In August 2008, there were devastating floods that reduced his catches and income, Bloomberg Markets magazine reports in its December 2010 issue. Early this year, he witnessed the most severe drought in his life.

 Tens of millions of residents are experiencing similar currents of change along the 4,800-kilometer-long (2,980-mile- long) Mekong, which flows through six countries — Southeast Asia’s longest river.
–Bloomberg Markets Magazine

The Gulf spill, Chesapeake Bay and nitrates

May 17, 2010

Each week, the Freshwater Society publishes a digest of important regional, national and international articles on water and the environment. Scan the articles here, then follow the links to read the articles in their entirety where they originally were published.

BP manages to capture part of oil spill
After more than three weeks of efforts to stop a gushing oil leak in the Gulf of Mexico, BP engineers achieved some success when they used a milelong pipe to capture some of the oil and divert it to a drill ship on the surface some 5,000 feet above the wellhead, company officials said.

 After two false starts, engineers successfully inserted a narrow tube into the damaged pipe from which most of the oil is leaking.

 “It’s working as planned,” Kent Wells, a senior executive vice president of BP, said at a briefing in Houston on Sunday afternoon. “So we do have oil and gas coming to the ship now, we do have a flare burning off the gas, and we have the oil that’s coming to the ship going to our surge tank.”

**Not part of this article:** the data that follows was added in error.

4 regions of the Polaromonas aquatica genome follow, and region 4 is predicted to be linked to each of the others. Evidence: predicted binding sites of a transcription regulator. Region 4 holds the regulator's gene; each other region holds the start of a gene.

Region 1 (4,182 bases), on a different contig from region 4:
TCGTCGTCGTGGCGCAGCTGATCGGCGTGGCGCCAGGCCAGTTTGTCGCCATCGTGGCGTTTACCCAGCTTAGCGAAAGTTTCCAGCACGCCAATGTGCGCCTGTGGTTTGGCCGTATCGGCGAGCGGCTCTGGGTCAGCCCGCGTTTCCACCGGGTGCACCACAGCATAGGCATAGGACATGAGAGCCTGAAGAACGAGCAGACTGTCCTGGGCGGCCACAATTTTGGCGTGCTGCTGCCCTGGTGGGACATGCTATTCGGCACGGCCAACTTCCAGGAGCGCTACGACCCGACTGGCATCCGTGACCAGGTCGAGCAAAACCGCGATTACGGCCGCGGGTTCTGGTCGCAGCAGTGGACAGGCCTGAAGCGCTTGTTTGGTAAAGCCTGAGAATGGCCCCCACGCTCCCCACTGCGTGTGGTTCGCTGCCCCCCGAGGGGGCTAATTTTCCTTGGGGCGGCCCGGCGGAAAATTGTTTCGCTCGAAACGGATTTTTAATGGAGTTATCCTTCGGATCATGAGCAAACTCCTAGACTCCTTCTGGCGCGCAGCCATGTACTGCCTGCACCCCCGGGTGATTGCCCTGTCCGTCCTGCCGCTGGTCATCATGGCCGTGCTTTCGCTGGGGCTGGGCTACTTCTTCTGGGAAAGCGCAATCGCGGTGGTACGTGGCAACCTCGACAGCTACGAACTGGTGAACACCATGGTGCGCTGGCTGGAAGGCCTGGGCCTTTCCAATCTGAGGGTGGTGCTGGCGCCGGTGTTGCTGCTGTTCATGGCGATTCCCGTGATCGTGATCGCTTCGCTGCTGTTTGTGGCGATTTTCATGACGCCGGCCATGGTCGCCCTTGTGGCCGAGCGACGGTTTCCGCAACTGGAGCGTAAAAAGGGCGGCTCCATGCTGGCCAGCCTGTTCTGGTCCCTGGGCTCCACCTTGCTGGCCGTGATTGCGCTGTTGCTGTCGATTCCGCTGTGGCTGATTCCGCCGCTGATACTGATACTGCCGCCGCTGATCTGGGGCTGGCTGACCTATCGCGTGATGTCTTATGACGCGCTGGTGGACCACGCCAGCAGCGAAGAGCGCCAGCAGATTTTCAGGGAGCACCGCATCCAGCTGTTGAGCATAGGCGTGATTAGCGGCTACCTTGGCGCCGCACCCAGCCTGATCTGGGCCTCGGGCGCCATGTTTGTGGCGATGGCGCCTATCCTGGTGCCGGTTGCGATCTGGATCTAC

Mr. Wells said he could not yet say how much oil had been captured or what percentage of the oil leaking from a 21-inch riser pipe was now flowing into the 4-inch-wide insertion tube.
–The New York Times

Gulf spill could be 5 times official estimate
The amount of oil spilling into the Gulf of Mexico is far greater than official estimates suggest, according to an exclusive NPR analysis.

At NPR’s request, experts analyzed video that BP released. Their findings suggest the BP spill is already far larger than the 1989 Exxon Valdez accident in Alaska, which spilled at least 250,000 barrels of oil.

BP has said repeatedly that there is no reliable way to measure the oil spill in the Gulf of Mexico by looking at the oil gushing out of the pipe. But scientists say there are actually many proven techniques for doing just that. 

Steven Wereley, an associate professor of mechanical engineering at Purdue University, analyzed videotape of the seafloor gusher using a technique called particle image velocimetry. 

A computer program simply tracks particles and calculates how fast they are moving. Wereley put the BP video of the gusher into his computer. He made a few simple calculations and came up with an astonishing value for the rate of the oil spill: 70,000 barrels a day — much higher than the official estimate of 5,000 barrels a day.